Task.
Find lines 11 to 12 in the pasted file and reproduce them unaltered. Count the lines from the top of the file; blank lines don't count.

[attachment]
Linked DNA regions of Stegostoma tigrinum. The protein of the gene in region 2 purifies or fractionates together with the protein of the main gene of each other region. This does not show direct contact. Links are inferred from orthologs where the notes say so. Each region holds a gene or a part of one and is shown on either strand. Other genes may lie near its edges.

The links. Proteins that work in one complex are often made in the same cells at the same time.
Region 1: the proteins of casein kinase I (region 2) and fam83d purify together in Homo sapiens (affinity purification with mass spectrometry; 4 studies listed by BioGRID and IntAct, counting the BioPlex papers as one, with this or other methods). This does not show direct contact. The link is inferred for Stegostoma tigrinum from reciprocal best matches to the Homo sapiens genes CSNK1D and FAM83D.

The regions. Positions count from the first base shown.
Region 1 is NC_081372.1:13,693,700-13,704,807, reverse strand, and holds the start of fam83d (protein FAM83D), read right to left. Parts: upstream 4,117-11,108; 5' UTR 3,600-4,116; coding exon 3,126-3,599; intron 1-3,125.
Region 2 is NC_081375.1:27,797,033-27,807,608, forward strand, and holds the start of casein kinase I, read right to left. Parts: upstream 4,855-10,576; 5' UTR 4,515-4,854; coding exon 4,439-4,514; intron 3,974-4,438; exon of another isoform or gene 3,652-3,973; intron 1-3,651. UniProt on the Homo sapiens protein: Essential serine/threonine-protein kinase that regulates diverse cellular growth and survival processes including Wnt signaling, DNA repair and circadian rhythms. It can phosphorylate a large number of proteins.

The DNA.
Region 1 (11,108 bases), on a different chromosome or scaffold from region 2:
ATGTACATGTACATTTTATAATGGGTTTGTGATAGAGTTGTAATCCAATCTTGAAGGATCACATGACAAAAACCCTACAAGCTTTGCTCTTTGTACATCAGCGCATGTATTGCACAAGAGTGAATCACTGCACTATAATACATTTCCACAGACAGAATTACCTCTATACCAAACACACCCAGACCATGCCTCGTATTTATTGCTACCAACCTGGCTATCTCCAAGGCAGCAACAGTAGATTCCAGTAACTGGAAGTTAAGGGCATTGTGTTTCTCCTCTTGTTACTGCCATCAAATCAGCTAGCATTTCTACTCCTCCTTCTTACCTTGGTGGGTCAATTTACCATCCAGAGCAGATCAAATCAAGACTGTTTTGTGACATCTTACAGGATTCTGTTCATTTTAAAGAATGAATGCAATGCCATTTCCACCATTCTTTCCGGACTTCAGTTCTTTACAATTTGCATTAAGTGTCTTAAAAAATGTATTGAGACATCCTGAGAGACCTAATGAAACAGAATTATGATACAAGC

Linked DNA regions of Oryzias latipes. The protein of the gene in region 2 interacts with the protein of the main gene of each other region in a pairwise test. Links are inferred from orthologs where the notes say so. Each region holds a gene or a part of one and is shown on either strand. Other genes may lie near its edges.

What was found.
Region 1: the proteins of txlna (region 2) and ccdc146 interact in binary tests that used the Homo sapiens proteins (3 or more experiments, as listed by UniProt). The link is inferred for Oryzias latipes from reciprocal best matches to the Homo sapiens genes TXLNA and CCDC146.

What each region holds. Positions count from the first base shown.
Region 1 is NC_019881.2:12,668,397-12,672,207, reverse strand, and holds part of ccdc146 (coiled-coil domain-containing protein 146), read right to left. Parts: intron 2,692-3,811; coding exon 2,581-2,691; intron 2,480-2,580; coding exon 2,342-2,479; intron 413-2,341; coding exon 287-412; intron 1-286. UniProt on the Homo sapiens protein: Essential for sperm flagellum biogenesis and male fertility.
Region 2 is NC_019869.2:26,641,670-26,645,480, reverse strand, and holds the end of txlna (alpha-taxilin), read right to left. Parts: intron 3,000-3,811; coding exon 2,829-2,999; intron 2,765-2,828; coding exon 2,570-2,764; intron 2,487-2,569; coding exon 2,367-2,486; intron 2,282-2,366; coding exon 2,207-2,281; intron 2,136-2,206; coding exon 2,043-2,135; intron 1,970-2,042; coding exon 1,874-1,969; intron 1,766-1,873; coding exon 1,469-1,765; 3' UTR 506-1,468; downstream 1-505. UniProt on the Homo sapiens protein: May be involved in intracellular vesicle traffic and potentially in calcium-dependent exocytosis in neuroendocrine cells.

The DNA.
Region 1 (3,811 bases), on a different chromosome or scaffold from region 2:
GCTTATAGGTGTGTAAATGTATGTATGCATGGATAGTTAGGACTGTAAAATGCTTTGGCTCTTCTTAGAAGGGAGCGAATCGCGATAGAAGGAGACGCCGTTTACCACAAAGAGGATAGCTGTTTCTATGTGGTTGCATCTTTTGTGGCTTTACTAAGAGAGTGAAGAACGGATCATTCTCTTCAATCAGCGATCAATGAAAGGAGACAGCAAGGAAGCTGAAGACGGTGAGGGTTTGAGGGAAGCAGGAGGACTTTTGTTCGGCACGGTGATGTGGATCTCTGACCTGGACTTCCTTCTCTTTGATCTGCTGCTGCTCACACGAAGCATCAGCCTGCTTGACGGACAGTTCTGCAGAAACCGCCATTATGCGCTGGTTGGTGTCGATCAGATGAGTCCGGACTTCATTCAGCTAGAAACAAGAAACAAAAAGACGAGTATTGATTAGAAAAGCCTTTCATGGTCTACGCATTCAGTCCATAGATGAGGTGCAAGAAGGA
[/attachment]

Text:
What was found.
Region 1: the proteins of txlna (region 2) and ccdc146 interact in binary tests that used the Homo sapiens proteins (3 or more experiments, as listed by UniProt). The link is inferred for Oryzias latipes from reciprocal best matches to the Homo sapiens genes TXLNA and CCDC146.